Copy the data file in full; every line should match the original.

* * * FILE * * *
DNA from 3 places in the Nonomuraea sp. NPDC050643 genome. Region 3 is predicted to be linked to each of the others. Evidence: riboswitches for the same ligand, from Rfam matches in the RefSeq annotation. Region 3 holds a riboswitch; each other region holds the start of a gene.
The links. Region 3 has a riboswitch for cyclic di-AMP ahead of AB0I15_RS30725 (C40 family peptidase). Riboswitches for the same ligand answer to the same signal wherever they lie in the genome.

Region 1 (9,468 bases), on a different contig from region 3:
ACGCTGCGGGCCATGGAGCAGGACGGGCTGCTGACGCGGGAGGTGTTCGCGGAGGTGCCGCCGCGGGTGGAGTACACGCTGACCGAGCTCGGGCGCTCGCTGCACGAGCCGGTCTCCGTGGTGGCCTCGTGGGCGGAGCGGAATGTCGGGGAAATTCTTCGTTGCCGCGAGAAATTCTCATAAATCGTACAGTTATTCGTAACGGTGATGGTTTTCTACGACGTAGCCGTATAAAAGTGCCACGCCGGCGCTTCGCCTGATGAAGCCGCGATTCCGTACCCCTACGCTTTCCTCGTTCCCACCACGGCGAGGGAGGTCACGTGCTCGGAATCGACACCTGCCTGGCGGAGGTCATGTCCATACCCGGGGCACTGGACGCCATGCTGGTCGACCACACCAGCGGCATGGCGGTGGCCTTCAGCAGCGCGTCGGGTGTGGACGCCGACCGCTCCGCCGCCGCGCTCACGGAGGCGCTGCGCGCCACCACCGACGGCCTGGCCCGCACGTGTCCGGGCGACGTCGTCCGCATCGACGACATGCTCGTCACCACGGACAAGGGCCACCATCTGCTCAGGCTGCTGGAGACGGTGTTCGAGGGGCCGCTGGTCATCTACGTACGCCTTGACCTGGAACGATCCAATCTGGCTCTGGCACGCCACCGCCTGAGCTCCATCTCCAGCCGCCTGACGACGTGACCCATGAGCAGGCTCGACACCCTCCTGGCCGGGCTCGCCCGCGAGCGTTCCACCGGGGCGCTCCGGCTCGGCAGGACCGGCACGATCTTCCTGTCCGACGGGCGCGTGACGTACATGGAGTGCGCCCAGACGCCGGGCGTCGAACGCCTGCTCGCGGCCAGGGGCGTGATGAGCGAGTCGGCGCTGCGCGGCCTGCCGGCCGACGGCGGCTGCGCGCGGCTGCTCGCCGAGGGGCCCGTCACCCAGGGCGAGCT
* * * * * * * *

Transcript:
DNA from 3 places in the Nonomuraea sp. NPDC050643 genome. Region 3 is predicted to be linked to each of the others. Evidence: riboswitches for the same ligand, from Rfam matches in the RefSeq annotation. Region 3 holds a riboswitch; each other region holds the start of a gene.
The links. Region 3 has a riboswitch for cyclic di-AMP ahead of AB0I15_RS30725 (C40 family peptidase). Riboswitches for the same ligand answer to the same signal wherever they lie in the genome.

Region 1 (9,468 bases), on a different contig from region 3:
ACGCTGCGGGCCATGGAGCAGGACGGGCTGCTGACGCGGGAGGTGTTCGCGGAGGTGCCGCCGCGGGTGGAGTACACGCTGACCGAGCTCGGGCGCTCGCTGCACGAGCCGGTCTCCGTGGTGGCCTCGTGGGCGGAGCGGAATGTCGGGGAAATTCTTCGTTGCCGCGAGAAATTCTCATAAATCGTACAGTTATTCGTAACGGTGATGGTTTTCTACGACGTAGCCGTATAAAAGTGCCACGCCGGCGCTTCGCCTGATGAAGCCGCGATTCCGTACCCCTACGCTTTCCTCGTTCCCACCACGGCGAGGGAGGTCACGTGCTCGGAATCGACACCTGCCTGGCGGAGGTCATGTCCATACCCGGGGCACTGGACGCCATGCTGGTCGACCACACCAGCGGCATGGCGGTGGCCTTCAGCAGCGCGTCGGGTGTGGACGCCGACCGCTCCGCCGCCGCGCTCACGGAGGCGCTGCGCGCCACCACCGACGGCCTGGCCCGCACGTGTCCGGGCGACGTCGTCCGCATCGACGACATGCTCGTCACCACGGACAAGGGCCACCATCTGCTCAGGCTGCTGGAGACGGTGTTCGAGGGGCCGCTGGTCATCTACGTACGCCTTGACCTGGAACGATCCAATCTGGCTCTGGCACGCCACCGCCTGAGCTCCATCTCCAGCCGCCTGACGACGTGACCCATGAGCAGGCTCGACACCCTCCTGGCCGGGCTCGCCCGCGAGCGTTCCACCGGGGCGCTCCGGCTCGGCAGGACCGGCACGATCTTCCTGTCCGACGGGCGCGTGACGTACATGGAGTGCGCCCAGACGCCGGGCGTCGAACGCCTGCTCGCGGCCAGGGGCGTGATGAGCGAGTCGGCGCTGCGCGGCCTGCCGGCCGACGGCGGCTGCGCGCGGCTGCTCGCCGAGGGGCCCGTCACCCAGGGCGAGCT